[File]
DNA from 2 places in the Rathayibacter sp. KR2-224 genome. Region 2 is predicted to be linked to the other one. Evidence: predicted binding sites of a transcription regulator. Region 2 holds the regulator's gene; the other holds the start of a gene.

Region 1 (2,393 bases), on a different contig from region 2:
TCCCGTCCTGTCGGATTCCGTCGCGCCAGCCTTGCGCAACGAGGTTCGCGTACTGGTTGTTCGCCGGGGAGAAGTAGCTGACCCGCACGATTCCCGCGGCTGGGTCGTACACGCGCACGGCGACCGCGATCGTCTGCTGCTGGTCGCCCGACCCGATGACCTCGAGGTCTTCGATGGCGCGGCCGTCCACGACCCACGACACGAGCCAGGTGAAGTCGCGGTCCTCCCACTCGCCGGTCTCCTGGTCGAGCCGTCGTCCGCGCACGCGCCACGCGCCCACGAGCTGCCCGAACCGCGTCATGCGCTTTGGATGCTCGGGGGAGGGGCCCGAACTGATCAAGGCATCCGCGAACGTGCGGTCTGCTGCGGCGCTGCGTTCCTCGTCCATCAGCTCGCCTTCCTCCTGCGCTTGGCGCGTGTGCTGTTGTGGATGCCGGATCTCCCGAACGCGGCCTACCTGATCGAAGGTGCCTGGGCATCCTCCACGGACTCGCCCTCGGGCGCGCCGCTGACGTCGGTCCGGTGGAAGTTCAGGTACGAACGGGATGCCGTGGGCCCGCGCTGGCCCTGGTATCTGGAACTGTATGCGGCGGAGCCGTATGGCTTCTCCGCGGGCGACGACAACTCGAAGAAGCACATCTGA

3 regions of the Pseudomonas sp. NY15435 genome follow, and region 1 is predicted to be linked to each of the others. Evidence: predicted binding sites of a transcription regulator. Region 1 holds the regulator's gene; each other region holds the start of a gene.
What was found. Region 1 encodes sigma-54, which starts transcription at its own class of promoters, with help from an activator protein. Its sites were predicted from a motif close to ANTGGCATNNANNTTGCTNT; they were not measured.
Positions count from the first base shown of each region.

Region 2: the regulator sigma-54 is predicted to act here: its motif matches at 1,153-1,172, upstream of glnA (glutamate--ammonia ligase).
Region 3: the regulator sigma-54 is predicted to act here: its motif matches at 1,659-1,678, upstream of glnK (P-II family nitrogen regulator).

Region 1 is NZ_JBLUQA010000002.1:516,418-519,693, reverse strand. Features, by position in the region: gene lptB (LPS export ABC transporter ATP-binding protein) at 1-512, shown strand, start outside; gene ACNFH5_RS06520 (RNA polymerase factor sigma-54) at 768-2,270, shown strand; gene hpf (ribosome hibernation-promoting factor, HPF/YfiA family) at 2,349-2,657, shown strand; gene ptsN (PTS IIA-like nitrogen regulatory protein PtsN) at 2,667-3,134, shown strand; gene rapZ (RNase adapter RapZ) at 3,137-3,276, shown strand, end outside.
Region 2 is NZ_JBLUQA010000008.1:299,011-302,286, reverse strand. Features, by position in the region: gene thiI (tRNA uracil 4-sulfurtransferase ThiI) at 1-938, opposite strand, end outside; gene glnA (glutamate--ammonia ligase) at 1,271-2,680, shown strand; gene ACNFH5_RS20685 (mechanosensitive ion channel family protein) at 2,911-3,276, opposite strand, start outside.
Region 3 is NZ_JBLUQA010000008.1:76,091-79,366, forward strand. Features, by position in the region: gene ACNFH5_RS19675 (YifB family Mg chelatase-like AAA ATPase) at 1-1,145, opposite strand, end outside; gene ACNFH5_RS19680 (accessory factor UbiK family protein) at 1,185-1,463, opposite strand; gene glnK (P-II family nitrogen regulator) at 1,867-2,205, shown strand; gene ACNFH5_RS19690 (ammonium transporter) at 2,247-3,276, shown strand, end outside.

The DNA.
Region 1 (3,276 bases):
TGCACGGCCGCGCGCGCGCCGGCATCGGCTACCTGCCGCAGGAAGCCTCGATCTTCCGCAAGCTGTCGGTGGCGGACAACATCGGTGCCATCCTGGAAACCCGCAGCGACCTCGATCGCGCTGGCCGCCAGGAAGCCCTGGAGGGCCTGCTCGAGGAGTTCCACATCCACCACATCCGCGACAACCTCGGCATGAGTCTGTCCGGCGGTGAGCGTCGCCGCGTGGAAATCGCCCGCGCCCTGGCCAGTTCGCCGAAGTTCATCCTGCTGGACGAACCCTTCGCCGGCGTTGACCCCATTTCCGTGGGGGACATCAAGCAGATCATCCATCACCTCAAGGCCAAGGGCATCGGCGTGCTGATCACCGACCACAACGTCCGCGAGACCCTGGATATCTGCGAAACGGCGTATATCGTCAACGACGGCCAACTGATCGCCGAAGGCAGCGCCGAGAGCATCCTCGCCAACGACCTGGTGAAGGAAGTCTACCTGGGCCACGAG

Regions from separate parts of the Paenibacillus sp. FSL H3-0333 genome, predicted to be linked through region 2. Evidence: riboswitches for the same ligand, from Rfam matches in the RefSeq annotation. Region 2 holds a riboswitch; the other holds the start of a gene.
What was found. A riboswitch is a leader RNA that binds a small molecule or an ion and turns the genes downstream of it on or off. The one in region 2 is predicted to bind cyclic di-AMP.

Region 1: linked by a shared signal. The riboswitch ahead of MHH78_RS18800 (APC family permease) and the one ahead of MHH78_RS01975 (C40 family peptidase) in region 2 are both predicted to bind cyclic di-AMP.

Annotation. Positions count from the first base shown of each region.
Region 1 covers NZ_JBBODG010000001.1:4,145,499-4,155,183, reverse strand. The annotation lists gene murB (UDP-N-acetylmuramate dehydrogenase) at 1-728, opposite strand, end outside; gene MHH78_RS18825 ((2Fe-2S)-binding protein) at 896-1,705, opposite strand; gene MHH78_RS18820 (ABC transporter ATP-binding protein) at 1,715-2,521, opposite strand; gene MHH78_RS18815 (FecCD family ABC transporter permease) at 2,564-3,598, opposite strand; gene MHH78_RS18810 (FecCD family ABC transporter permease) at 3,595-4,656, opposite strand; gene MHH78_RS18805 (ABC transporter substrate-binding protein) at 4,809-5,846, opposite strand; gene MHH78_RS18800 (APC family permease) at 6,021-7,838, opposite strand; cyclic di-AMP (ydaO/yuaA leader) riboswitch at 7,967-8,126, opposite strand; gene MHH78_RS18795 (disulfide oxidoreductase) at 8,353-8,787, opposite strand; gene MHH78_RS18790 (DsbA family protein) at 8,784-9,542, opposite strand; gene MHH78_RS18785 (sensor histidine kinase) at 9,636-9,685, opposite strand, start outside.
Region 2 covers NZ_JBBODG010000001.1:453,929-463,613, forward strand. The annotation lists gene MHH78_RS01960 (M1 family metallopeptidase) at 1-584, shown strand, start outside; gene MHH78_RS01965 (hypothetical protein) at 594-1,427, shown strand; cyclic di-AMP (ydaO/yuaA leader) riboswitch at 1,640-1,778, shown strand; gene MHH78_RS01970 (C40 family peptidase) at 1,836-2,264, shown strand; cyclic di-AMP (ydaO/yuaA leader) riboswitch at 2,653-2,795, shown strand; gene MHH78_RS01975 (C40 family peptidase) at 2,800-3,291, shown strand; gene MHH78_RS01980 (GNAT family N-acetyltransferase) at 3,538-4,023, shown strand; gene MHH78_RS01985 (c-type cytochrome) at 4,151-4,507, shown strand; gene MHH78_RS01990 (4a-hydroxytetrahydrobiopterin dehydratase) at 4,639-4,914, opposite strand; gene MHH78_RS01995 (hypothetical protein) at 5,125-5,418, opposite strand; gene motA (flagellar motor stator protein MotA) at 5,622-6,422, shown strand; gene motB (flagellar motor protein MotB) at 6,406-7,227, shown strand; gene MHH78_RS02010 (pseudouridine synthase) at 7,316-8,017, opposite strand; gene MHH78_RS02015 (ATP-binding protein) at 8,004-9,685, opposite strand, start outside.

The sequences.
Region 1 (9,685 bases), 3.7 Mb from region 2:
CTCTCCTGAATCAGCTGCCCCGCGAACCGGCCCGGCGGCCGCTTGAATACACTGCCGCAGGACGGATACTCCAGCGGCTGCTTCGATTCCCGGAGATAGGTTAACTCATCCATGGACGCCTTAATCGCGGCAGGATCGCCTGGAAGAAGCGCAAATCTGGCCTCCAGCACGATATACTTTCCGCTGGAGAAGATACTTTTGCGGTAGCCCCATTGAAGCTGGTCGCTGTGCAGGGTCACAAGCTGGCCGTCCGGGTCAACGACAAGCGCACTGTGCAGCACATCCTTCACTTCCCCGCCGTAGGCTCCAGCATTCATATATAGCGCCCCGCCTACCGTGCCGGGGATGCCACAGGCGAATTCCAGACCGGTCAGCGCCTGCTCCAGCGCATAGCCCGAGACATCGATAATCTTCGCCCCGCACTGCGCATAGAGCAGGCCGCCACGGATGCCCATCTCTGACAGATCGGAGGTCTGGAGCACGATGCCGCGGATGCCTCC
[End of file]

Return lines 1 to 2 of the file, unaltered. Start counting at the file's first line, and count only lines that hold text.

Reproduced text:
DNA from 2 places in the Rathayibacter sp. KR2-224 genome. Region 2 is predicted to be linked to the other one. Evidence: predicted binding sites of a transcription regulator. Region 2 holds the regulator's gene; the other holds the start of a gene.

Region 1 (2,393 bases), on a different contig from region 2: